The US (as well as many other nations) doesn’t have a spending or revenue problem, they have a Social Marketplace problem. The perpetual “spending versus revenue” debate is a misdiagnosis of the problem. The problem is centralized politically driven social marketplaces are inherently fiscally, as well as morally, unstable and lead to eventual fiscal as well as moral bankruptcy. No amount of adjustments to spending or revenue will treat this cancer.

Instead of defining the various social marketplaces (education, health care, housing, pensions, etc) to be individually driven according to marketplace rules, with prudent self adjusting accommodations for those of limited means, politicians have tried to play Santa Claus buying votes for this or that Social Marketplace program, generally at the expense of future generations as well as the general prosperity of today’s economy.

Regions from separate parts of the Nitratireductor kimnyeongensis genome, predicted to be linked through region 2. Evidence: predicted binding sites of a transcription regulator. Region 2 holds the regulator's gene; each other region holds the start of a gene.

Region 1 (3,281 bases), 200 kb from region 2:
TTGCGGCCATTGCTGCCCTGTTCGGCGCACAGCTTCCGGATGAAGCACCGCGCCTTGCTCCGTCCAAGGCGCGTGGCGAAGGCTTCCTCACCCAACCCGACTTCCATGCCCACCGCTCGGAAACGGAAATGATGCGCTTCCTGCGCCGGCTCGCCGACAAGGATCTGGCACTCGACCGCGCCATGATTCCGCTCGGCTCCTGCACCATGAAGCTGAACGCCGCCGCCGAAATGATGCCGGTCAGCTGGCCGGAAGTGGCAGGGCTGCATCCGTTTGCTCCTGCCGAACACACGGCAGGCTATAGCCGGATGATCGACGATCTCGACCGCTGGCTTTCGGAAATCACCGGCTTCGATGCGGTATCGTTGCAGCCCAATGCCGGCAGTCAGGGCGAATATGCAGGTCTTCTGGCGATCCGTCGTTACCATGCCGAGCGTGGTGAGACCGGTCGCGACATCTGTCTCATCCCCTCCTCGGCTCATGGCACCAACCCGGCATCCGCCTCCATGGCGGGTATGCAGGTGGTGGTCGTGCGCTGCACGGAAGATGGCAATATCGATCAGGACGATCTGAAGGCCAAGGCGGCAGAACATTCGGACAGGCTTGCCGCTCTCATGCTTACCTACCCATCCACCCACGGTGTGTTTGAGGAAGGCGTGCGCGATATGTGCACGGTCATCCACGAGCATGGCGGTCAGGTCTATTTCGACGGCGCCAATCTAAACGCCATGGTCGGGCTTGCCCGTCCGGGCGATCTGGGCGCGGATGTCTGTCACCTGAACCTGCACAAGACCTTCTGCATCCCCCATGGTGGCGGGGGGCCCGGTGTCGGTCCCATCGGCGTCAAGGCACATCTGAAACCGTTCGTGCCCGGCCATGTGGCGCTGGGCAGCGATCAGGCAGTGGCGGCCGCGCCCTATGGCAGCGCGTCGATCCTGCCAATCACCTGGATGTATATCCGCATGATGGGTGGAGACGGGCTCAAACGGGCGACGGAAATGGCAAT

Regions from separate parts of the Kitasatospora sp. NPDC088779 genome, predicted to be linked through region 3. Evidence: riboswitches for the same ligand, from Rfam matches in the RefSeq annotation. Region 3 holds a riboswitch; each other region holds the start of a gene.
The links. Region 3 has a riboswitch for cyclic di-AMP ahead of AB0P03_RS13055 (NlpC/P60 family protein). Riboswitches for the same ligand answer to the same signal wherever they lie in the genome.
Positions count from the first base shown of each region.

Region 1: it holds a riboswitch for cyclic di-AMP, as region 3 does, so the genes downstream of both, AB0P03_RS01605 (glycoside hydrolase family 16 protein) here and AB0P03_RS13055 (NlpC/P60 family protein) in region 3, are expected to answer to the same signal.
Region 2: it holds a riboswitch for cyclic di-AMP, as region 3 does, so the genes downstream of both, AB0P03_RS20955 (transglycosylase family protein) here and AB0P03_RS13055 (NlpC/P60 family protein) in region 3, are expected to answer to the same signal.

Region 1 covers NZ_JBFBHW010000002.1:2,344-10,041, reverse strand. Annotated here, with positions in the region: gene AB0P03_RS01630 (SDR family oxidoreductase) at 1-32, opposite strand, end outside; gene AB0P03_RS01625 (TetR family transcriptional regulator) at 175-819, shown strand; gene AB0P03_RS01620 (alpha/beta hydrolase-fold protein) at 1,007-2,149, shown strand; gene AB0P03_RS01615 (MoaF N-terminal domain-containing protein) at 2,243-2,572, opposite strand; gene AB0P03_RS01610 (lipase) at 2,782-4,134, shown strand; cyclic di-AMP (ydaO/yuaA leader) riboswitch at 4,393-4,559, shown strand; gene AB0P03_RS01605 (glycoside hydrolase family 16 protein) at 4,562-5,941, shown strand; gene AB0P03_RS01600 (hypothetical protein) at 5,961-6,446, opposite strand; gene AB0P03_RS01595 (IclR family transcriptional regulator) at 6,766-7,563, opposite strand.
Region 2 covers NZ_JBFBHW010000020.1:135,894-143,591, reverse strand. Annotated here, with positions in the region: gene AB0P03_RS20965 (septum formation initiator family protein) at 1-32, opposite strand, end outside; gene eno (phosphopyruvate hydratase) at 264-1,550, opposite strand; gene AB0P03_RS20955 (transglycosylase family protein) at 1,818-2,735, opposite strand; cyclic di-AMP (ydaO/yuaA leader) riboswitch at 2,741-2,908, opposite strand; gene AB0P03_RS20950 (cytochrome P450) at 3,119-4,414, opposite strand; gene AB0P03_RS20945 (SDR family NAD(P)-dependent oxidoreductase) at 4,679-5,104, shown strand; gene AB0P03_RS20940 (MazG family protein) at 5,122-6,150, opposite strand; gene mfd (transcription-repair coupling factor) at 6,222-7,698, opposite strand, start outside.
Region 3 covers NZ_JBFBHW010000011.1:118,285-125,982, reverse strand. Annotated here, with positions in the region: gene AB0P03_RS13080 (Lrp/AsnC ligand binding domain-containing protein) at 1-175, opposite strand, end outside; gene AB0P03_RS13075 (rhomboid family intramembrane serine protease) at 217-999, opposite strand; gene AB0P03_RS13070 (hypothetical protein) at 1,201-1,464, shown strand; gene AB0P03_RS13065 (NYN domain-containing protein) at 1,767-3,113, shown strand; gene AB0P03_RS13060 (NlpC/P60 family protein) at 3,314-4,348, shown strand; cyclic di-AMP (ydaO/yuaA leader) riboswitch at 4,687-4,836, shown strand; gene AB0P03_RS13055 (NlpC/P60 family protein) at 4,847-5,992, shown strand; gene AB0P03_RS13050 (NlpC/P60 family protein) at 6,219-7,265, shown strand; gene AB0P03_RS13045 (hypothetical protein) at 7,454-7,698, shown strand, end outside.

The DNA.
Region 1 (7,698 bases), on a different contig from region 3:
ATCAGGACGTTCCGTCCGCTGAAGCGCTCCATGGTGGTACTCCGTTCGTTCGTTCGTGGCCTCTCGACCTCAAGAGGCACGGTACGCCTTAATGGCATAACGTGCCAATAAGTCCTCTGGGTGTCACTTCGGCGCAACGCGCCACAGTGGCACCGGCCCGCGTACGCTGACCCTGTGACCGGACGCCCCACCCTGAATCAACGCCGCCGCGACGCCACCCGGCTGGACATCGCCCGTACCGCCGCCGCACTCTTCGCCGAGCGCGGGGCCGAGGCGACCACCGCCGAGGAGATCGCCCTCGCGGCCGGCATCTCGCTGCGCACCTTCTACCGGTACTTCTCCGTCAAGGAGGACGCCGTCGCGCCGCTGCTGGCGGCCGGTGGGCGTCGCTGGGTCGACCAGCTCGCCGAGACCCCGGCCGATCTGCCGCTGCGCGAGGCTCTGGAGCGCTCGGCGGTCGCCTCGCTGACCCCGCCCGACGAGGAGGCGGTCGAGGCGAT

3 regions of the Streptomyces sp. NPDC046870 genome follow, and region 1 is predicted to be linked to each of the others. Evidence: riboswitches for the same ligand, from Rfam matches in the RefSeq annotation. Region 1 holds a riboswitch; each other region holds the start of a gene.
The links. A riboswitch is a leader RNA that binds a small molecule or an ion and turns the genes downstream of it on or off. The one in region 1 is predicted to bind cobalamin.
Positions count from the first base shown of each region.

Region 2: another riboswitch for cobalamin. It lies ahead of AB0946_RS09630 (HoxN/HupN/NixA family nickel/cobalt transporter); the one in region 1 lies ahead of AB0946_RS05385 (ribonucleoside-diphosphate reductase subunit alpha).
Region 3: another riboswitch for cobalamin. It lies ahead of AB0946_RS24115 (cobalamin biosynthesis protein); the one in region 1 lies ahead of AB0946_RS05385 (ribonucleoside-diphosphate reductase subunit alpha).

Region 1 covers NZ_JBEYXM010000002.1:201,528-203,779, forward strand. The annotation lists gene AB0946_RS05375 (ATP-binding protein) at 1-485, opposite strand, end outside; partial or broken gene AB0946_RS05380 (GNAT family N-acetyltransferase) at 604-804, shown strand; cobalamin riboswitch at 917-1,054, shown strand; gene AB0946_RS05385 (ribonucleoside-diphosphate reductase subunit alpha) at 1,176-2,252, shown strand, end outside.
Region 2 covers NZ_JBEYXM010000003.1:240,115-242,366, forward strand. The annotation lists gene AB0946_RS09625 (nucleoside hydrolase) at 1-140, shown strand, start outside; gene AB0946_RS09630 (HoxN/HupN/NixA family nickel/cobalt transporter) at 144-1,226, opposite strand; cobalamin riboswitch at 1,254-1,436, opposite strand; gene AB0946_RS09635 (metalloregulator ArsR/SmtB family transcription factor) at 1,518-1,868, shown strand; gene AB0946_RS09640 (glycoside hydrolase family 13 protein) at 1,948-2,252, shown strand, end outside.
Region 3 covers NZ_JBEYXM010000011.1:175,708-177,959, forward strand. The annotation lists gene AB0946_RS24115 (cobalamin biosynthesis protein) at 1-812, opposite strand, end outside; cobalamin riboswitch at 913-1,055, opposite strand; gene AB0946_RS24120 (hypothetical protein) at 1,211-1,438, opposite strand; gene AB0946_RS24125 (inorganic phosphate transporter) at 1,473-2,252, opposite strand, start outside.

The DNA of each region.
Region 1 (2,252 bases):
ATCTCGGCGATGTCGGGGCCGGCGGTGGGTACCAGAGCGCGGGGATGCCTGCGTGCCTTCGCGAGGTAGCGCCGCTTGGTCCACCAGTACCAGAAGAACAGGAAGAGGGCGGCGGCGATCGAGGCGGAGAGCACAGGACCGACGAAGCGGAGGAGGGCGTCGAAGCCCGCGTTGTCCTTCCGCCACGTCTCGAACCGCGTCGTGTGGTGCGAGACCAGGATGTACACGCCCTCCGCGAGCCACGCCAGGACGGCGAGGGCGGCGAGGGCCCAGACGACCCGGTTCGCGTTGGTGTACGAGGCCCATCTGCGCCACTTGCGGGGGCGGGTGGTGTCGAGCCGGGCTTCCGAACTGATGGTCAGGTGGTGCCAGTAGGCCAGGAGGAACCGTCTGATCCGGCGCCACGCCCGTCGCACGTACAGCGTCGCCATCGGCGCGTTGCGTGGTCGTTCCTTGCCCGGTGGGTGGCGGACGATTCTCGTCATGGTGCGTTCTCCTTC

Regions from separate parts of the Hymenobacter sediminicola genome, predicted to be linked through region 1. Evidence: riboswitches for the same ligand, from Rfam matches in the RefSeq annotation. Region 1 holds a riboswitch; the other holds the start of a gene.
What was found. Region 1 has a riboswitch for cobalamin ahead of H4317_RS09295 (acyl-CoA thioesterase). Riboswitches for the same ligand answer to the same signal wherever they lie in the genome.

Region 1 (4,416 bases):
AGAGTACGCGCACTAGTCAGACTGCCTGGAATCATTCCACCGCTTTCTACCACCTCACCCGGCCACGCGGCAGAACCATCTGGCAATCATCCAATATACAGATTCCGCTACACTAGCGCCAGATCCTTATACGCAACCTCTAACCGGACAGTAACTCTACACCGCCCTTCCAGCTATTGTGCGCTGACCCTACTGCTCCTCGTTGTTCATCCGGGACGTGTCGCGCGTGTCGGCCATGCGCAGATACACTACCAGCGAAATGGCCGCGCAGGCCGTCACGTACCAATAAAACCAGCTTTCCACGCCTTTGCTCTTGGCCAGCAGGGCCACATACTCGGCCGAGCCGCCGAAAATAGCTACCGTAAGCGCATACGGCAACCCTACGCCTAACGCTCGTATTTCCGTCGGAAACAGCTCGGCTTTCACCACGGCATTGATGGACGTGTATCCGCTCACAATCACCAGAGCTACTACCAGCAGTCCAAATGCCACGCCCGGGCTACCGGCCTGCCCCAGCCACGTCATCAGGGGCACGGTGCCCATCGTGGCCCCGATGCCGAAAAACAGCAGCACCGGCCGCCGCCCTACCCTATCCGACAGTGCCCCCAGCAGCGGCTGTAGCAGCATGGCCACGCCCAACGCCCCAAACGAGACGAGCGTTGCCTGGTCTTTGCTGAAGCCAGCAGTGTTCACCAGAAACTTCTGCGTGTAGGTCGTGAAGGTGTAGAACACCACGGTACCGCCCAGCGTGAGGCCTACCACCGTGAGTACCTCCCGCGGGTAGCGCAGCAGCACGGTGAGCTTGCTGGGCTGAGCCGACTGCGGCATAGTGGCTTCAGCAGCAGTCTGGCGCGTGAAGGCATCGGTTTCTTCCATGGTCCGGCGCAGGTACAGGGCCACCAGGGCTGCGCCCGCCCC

Any solution that doesn’t address taking the centralized and special interest politics out of these various social marketplaces is doomed to be little more than a temporary fix on a long downhill slide into some sort of economic abyss.

There are plenty of options, as well as examples, of how the various social marketplaces can be redefined toward individually driven social marketplaces. Chile provides an example of how personalized retirement plans work. There are others. There are pockets of HSA health care coverage that are working fine in the US even given the straightjackets politicians have encumbered them with — if they’re not killed by Obamacare. There are other examples around the world such as Singapore. Similar sorts of models can be applied to education and other social marketplaces.